The team known as Exiger is actually a combination of the government consulting group Exiger and the policing specific group 21st Century policing. Neither of which is from Baltimore nor prioritize minority leadership within its team. Both have made a commitment to the police monitoring industry. The proposed head monitor, Jeff Schlanger, oversaw a consent decree in Los Angeles which took 7 years and over tens of millions of dollars to complete. This raises some concern over the incentive monitors have to continue to charge the city year after year.
Conversations with members of the 21st Century Policing team have left some with an impression of a deliberate “multicultural buzzword bingo”. The organization reflects the typical white liberal framework of “implicit bias”, “best practices” and “data-driven policing”. The sort of antiseptic practices which often serve to eschew local knowledge and fails to see the depth and complexity of racism/white supremacy. Moreover, 21st Century policing boasted about their community ties in Cincinnati (where there is a consent decree with the University of Cincinnati Police). In contrast, actual activists on the ground in Cincinatti found such a characterization as generous, at best.
Most troubling, however, is the fact that 21st Century Policing selected a community liaison before actually engaging the Baltimore community. This reflects a callousness to a need to engage the community to see who it would hold up as a proper liaison. The person they selected is an employee of Living Classrooms, the same non-profit what was recently protested for shutting down and taking over the building of a Black owned community daycare. It should be self-evident that you have a serious problem when the person you pick to “reach out to community” on policing reform works for an organization with little to no history of work on policing, and which the community you intend to reach out to is protesting.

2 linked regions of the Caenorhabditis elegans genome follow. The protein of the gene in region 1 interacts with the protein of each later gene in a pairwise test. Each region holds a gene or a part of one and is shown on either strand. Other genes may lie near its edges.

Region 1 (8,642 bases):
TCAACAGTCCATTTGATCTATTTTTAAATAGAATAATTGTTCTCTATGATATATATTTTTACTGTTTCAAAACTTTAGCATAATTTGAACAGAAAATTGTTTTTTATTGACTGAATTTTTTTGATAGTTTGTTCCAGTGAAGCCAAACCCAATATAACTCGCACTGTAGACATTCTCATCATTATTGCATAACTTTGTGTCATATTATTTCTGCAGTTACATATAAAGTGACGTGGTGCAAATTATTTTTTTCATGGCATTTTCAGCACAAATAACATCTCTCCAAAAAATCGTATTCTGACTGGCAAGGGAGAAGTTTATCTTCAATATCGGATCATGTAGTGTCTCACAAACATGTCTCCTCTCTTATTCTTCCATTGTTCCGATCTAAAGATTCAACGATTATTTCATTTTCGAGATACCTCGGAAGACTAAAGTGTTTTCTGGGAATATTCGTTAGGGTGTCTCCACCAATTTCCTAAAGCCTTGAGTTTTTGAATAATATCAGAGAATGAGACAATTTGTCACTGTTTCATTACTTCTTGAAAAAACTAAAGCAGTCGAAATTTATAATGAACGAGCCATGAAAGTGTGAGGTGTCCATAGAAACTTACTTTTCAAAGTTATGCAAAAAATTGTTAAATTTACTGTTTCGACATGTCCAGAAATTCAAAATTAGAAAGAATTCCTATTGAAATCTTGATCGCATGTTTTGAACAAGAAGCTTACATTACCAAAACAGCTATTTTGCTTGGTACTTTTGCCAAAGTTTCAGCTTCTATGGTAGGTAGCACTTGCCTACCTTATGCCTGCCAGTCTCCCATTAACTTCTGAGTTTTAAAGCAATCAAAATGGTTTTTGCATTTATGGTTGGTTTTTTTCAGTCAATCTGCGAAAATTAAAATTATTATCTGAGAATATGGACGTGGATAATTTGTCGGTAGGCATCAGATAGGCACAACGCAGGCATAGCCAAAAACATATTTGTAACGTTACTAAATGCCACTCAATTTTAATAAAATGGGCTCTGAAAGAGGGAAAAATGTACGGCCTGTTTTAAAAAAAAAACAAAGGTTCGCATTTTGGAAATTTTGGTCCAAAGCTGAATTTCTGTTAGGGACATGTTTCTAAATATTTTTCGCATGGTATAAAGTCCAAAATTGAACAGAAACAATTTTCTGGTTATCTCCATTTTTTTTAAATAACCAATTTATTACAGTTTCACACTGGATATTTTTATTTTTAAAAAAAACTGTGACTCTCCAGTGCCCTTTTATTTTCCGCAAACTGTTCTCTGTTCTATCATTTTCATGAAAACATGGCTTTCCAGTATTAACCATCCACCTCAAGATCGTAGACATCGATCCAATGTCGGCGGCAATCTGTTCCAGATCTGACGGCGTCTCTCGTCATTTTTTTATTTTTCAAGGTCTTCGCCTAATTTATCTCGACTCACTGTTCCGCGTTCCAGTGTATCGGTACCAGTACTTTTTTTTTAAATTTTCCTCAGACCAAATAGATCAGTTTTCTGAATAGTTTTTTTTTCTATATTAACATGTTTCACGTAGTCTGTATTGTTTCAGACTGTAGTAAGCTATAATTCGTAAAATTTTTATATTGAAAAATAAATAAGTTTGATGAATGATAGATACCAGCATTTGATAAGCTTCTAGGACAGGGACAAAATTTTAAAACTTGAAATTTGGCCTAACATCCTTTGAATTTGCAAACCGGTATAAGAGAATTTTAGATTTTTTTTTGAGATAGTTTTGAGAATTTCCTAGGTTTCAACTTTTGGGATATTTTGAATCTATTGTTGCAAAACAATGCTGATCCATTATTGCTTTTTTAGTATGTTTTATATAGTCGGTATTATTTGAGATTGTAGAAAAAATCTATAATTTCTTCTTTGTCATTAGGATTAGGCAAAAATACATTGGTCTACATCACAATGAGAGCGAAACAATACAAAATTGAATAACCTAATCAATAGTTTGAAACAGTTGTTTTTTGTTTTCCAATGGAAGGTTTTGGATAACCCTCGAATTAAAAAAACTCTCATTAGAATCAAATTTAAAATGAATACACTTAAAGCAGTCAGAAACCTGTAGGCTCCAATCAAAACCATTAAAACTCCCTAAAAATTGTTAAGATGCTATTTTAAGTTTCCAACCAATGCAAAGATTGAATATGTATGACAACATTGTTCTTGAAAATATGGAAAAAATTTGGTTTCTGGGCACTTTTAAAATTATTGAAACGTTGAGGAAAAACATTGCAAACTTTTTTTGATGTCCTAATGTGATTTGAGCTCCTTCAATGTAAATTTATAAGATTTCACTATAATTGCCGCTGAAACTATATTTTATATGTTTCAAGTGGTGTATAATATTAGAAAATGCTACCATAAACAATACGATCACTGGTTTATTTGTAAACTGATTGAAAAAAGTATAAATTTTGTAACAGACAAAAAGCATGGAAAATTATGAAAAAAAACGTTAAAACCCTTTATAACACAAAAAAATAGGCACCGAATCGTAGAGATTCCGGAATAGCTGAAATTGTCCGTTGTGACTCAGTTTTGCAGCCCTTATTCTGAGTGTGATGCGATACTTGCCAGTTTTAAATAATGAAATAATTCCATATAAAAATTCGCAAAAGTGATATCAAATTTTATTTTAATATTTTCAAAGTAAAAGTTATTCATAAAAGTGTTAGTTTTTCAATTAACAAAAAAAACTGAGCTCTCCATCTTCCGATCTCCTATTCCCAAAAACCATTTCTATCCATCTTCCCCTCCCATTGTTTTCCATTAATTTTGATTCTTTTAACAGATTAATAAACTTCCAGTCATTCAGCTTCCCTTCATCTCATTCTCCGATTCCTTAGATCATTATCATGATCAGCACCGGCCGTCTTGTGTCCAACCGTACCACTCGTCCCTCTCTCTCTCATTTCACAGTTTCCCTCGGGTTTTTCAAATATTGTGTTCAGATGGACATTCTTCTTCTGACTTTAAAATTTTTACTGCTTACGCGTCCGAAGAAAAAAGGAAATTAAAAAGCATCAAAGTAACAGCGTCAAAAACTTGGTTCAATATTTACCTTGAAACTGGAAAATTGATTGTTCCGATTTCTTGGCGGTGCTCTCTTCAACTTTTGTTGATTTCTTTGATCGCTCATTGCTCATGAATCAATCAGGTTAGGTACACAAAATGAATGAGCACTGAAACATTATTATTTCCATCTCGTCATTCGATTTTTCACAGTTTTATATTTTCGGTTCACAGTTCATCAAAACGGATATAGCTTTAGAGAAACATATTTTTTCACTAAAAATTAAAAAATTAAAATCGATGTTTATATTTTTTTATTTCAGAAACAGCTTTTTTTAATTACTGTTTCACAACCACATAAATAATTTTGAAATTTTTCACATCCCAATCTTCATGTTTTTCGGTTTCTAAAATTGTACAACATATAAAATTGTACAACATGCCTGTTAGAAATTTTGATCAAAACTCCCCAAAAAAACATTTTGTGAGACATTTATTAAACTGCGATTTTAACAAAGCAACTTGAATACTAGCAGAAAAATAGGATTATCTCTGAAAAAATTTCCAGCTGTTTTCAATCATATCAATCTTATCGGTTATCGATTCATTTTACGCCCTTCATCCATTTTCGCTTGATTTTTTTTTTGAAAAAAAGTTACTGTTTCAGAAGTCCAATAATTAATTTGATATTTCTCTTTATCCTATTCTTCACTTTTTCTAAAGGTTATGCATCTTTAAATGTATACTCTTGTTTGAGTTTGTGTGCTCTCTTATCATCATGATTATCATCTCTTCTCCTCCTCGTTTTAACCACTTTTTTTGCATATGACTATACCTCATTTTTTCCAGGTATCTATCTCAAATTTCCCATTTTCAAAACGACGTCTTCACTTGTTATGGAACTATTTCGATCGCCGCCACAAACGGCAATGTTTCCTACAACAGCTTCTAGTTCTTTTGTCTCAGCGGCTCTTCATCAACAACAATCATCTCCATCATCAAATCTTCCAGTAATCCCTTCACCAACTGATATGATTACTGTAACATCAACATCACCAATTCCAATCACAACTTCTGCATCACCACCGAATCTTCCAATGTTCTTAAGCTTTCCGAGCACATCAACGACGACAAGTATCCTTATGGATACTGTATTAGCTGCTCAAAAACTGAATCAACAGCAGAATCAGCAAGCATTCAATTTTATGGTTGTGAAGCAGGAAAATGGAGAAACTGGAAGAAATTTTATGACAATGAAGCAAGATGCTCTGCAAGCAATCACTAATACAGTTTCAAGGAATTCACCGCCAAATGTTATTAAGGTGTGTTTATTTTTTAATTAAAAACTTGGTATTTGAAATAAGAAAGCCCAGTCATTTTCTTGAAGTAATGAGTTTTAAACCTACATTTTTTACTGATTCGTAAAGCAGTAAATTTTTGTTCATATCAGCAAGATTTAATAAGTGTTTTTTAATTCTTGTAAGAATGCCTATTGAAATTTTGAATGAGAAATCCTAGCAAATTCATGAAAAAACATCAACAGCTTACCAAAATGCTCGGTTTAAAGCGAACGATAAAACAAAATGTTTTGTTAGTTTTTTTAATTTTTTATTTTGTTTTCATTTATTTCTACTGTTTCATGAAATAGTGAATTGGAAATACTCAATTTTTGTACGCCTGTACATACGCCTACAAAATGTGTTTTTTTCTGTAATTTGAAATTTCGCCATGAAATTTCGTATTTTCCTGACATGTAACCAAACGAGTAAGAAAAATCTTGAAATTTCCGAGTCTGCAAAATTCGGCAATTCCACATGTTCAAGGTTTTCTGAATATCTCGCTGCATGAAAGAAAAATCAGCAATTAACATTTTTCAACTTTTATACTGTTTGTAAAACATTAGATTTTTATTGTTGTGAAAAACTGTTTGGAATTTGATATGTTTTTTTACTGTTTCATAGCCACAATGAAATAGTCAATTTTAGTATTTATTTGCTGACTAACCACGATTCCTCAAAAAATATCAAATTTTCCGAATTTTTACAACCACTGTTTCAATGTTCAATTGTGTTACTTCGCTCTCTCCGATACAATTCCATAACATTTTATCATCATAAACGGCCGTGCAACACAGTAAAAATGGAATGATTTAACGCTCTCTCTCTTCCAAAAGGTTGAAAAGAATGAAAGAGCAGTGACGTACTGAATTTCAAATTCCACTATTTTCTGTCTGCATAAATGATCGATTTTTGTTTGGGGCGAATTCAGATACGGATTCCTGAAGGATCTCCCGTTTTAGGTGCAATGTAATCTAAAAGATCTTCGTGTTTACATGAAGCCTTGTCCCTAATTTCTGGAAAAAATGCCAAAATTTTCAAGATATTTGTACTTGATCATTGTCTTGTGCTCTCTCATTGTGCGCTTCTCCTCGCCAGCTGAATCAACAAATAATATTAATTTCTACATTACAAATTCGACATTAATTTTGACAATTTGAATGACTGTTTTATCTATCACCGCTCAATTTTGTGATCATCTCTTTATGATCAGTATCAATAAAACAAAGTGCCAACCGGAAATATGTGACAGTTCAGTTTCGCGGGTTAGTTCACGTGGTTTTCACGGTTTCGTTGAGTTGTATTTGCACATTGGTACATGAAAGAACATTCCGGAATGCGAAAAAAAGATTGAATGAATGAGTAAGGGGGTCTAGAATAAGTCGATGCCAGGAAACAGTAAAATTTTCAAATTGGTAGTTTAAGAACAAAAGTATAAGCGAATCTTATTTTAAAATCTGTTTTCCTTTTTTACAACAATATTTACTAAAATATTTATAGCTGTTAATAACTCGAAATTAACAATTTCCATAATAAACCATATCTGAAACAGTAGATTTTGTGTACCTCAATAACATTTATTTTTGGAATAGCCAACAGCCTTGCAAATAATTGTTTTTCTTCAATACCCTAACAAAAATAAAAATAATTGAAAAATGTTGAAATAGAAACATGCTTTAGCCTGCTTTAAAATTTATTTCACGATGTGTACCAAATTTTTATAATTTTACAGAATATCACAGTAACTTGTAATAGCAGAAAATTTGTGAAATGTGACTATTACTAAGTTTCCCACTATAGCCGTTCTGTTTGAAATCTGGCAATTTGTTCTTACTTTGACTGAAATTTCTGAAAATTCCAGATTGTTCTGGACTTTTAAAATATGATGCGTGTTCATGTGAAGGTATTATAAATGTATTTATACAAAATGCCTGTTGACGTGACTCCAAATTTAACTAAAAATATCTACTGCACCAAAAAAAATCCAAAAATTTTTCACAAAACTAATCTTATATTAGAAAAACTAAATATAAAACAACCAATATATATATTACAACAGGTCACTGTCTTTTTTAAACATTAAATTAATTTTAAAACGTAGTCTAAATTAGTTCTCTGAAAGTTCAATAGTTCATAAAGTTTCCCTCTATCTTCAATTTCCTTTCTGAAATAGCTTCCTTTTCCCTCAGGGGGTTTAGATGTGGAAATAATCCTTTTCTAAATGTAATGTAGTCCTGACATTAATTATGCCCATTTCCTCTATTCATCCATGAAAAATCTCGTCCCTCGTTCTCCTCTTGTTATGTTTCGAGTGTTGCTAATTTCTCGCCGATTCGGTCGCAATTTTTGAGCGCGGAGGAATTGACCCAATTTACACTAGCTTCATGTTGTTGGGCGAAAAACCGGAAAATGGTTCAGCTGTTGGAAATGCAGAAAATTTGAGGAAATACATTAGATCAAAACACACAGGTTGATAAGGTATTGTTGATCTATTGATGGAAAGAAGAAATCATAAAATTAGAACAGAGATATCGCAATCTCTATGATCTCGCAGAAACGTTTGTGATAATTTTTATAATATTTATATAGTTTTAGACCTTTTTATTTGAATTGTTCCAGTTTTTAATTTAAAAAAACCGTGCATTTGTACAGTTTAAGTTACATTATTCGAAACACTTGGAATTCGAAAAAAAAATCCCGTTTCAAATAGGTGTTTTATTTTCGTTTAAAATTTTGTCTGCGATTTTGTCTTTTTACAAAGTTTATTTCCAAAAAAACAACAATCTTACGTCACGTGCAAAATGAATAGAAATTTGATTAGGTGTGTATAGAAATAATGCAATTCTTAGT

This shows a woeful lack of understanding around the nonprofit industrial complex, where community folk are displaced by unaccountable nonprofits not run by folks who both reflect and have shown a deep contextual engagement with locals; a reality which does not seem to bode well for a prospective consent decree monitor.
Similarly, the application marked as simply coming from “CNA consulting” seems like a step forward, with a Black head monitor, Rodney Monroe, and a team which includes many locals with community and policy experience. Not mentioned, however, is that the proposed head monitor is a former police chief whose most recent job was coordinating security for the Coca-Cola corporation. One would be remiss to not question the social justice bona fides of a chief monitor with such an extensive recent corporate consulting history.
A closer look at the name of the institution – “Center of Naval Analysis” – reveals more issues with the organization. While the organization almost ubiquitously calls itself “CNA Consulting” on its application, CNA actually is an acronym for Center of Naval Analysis, a think tank whose focus centers on military policy. Their website posts of their expertise in Wargaming, Military Readiness, and Defense Technology. It barely mentions policing.
It is perfectly rational for the community to be extremely skeptical of an organization seeking to lead Baltimore’s police reform efforts whose bread and butter is assisting military strategy. While CNA would no doubt say that it’s policing branch is an entirely separate wing of the organization, there are issues with its approach to policing analysis which reflect some of the same concerns shown in its pro-military analysis.
At CNA’s recent conference on policing, CNA Chief Managing Director for policing James Coldren stated: “Too often, the research is looking for impacts and outcomes on crime, criminals, and communities, without identifying officer safety.” He went on to state that body camera research should be expanded to not only evaluate whether it deters police brutality but also to determine whether they create a “civilizing effect” on community members, who in theory would be deterred from attacking police by the cameras.